Ron Cook: Iron man Phil Kessel nears 600 consecutive game milestone
March 18, 2017 12:38 AM
Phil Kessel has been serving as the iron man as the Penguins try to recover from a rash of injuries. “Yeah, it’s been tough,” Kessel said. “Guys get nicked up. Hopefully, we’ll get ‘em back soon and be good going into the playoffs.”
By Ron Cook / Pittsburgh Post-Gazette
Let’s try something different this morning. Instead of focusing on how Evgeni Malkin and Ron Hainsey missed the Penguins’ 6-4 win against the New Jersey Devils Friday night, joining five other regulars on the team’s injury list, let’s write about the Penguins winger who is on the verge of becoming the 11th player in NHL history to play in 600 consecutive regular-season games.
Iron man Phil Kessel.
“I just keep playing,” Kessel said after an eventful night when he played left wing for what he believes was the first time in his career, scored a goal for the first time in 14 games and was denied by goaltender Keith Kincaid on a penalty shot.
“You get some bumps and bruises. You try to keep going no matter what. I like to play the game.”
The match against the Devils was Kessel’s 598th consecutive game. He hasn’t missed one since he sat out the first 12 games of the 2009-10 season with Toronto after offseason shoulder surgery. No. 599 should come at home Sunday against Florida and No. 600 Tuesday night at Buffalo.
Kessel’s durability seems especially amazing this season because of the Penguins’ absurd run of injuries with a different player going out just about every game. The team has lost a total of 94 man-games in the past 21 games. Malkin and Hainsey joined Kris Letang, Carl Hagelin, Trevor Dailey, Olli Maatta and Bryan Rust on the injured list Friday night. Kessel and Ian Cole are the only two Penguins to play in all 70 games this season.
“Yeah, it’s been tough,” Kessel said. “It’s kind of one of those years. We’re playing a lot of games in what feels like a short time. Guys get nicked up. Hopefully, we’ll get ‘em back soon and be good going into the playoffs.”
That’s also Kessel’s personal goal, to be rolling by the time mid-April gets here. His season has been much like last season — his first with the Penguins — when he struggled at times to score goals. He was so bad into January — 12 goals in the first 45 games — that SI.com did a story suggesting Jim Rutherford trade him to get out from under his big contract, which runs through 2021-22 with an annual salary-cap hit of $6.8 million.
The guess here is Rutherford is thrilled he didn’t listen to the unsolicited advice.
Kessel could have won the Conn Smythe Trophy as postseason MVP instead of Sidney Crosby after his performance in the Penguins’ run to the Stanley Cup. He had 10 goals and 12 assists in 24 games as a part of the super-productive HBK line with Hagelin and Nick Bonino. His five power-play goals tied for the NHL lead. Two came in pivotal Game 6s against Washington and Tampa Bay.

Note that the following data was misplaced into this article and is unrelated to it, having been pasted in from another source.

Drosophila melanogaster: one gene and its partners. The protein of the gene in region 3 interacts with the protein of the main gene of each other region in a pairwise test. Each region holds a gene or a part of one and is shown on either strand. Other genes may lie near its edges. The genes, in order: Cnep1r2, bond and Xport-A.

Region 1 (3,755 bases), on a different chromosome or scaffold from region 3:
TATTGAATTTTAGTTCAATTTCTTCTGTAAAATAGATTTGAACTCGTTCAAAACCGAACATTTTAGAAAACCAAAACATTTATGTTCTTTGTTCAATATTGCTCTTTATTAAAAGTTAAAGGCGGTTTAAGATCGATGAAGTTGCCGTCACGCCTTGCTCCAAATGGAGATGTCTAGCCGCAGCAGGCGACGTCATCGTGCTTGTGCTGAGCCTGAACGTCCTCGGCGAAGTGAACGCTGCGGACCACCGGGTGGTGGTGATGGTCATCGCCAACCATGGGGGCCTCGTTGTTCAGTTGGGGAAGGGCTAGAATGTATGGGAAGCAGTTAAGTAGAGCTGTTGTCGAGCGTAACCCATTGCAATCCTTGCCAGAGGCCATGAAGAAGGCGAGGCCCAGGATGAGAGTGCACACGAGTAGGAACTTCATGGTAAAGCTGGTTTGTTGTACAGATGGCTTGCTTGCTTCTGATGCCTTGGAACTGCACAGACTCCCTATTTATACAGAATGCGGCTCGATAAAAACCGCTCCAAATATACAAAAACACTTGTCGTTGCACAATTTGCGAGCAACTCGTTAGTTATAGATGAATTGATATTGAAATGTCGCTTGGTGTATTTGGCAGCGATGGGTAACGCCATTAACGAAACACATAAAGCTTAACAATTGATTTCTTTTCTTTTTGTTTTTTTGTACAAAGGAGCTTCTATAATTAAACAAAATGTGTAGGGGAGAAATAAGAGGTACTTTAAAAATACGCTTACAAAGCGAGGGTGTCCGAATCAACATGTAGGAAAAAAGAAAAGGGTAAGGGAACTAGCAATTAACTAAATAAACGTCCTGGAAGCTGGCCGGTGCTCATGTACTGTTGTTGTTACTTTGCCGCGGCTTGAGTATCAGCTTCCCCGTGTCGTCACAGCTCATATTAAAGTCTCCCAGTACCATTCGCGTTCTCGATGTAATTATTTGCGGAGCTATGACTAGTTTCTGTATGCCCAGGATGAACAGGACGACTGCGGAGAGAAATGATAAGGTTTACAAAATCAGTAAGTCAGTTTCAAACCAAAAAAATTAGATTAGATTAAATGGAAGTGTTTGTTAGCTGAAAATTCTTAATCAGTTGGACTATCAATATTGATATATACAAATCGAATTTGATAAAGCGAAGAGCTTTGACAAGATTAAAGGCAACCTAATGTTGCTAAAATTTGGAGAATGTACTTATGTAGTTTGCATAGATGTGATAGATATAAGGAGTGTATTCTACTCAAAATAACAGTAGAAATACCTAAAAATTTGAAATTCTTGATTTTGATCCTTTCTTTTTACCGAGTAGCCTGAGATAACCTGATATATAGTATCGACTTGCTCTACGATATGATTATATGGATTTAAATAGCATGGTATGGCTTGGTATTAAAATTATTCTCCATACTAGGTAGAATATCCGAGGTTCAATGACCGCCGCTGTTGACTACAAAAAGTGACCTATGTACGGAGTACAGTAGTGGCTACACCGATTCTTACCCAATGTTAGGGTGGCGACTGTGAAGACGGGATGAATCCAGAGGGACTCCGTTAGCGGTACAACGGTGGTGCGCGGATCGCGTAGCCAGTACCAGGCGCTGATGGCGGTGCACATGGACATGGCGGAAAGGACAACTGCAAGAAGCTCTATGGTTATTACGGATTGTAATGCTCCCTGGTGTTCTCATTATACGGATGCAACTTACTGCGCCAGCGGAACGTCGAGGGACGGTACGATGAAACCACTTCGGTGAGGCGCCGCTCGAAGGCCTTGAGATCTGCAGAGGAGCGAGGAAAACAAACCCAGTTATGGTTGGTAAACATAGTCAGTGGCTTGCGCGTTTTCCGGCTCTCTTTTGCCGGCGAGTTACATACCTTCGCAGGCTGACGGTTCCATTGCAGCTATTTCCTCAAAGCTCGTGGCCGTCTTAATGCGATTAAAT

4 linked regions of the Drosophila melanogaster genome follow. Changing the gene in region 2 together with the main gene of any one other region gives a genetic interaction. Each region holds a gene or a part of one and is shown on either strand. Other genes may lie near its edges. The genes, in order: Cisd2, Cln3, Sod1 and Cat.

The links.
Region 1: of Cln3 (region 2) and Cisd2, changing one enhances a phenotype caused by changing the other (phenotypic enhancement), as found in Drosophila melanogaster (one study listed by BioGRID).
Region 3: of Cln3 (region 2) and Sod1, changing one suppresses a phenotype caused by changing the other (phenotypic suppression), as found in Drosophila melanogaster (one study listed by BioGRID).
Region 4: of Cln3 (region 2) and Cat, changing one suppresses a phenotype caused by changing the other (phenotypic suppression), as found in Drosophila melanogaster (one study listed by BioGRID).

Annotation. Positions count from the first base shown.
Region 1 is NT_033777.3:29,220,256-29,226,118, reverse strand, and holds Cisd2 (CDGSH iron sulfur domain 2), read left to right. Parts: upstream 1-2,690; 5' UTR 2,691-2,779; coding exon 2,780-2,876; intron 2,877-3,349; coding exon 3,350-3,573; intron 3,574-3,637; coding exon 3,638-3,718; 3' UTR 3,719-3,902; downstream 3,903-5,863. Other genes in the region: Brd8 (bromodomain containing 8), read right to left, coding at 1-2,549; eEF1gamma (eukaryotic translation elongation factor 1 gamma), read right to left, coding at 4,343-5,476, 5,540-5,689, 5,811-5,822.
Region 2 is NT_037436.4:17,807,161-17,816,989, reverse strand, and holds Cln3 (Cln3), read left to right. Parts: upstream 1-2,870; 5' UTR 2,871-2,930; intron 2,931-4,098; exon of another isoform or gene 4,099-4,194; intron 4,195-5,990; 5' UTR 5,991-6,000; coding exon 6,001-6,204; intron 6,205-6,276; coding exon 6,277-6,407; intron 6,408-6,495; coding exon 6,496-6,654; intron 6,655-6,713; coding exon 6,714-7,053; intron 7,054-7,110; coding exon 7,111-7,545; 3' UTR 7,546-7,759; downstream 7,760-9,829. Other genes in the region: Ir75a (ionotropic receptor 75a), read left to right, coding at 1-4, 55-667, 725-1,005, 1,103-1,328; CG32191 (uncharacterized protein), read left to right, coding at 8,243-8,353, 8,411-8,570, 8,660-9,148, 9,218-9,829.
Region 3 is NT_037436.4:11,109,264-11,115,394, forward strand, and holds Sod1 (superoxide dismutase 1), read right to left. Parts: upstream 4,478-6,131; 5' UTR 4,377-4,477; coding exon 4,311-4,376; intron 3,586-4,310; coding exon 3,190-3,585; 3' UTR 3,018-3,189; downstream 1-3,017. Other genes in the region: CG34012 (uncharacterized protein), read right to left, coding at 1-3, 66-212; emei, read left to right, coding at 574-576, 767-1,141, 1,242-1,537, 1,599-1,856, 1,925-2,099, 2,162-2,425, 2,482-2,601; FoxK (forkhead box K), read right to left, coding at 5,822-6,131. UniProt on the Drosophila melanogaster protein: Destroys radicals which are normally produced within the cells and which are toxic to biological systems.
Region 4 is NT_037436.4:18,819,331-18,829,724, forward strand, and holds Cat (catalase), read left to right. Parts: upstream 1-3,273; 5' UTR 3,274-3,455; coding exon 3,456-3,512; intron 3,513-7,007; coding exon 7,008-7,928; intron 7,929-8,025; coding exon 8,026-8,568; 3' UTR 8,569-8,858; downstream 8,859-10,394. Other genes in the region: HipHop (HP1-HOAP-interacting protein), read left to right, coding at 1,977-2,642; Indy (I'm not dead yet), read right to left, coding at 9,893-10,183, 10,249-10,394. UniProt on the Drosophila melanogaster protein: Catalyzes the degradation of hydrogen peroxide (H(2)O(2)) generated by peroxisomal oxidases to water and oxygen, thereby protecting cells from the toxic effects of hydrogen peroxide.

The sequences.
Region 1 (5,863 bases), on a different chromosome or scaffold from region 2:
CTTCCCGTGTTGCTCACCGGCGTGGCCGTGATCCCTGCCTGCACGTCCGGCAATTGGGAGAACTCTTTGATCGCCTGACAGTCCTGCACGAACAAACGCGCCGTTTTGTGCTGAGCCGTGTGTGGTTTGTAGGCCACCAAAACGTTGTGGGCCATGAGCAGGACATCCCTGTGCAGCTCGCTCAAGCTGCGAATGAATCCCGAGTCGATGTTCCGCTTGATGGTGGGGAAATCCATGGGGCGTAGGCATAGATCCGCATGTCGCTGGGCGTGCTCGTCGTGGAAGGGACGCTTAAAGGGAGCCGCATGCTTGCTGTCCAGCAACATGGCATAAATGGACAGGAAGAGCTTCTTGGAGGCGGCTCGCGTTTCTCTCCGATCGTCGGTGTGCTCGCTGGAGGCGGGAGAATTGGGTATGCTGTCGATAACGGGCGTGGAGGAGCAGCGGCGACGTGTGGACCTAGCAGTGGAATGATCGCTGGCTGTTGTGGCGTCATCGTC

That’s why Kessel wasn’t worried about the 13-game goal-less streak he lugged into the Devils game. It wasn’t as if he wasn’t contributing to the Penguins’ success. He’s a superb passer, much better than he’s credited. “I just try to make the right play.” He led the team with 40 assists going into the game, a number that Crosby matched as a part of his two-goal, one-assist night.
“I never worry about scoring goals,” Kessel said. “You just stick with it and things change.”
All of us know what to expect, right?
Come playoff time, Kessel will be ready.
Then again, it appeared as if Mike Sullivan wasn’t taking any chances. He made the curious decision to move Kessel to left wing when he had to shuffle his lines because of Malkin’s injury. He talked to Kessel about it Friday morning at the team skate and told him the intent was to “get him going offensively …
“We thought it might be, just tweak his mindset a little bit. Sometimes, a little bit of a change isn’t a bad thing. He told me he’s comfortable doing it. He feels like he can make the adjustment.”
Kessel responded by coming down left wing early in the game, firing a shot that was blocked and then jumping on the rebound to wrist the puck by Kincaid.
“He was willing to do it,” Sullivan said. “Fortunately for us, he scored. We’re happy for that. Hopefully, that will get him going a little bit more consistently going down the stretch.”
Kessel was happy to get the goal and even happier the team got the win, but he didn’t seem thrilled about playing left wing for what he said “might be the first time …
“It’s a lot different. I’m so used to playing right wing for, geez, I don’t know how long. You kind of like drift to the right, to your spot all the time. I think if I stay there, it’ll take some time to get used to.”
With that, Kessel was off to the trainers’ room. He said he got a knee tangled in a pile early in the game and appeared to be in discomfort when he got back to the bench. But he didn’t miss a shift.
You can’t possibly be surprised, right?
“I’ll ice it a little bit and get ready for Sunday,” Kessel said, shrugging.
It’s what iron men do.
Ron Cook: email@example.com and Twitter@RonCookPG. Ron Cook can be heard on the “Cook and Poni” show weekdays from 10 a.m. to 2 p.m. on 93.7 The Fan.
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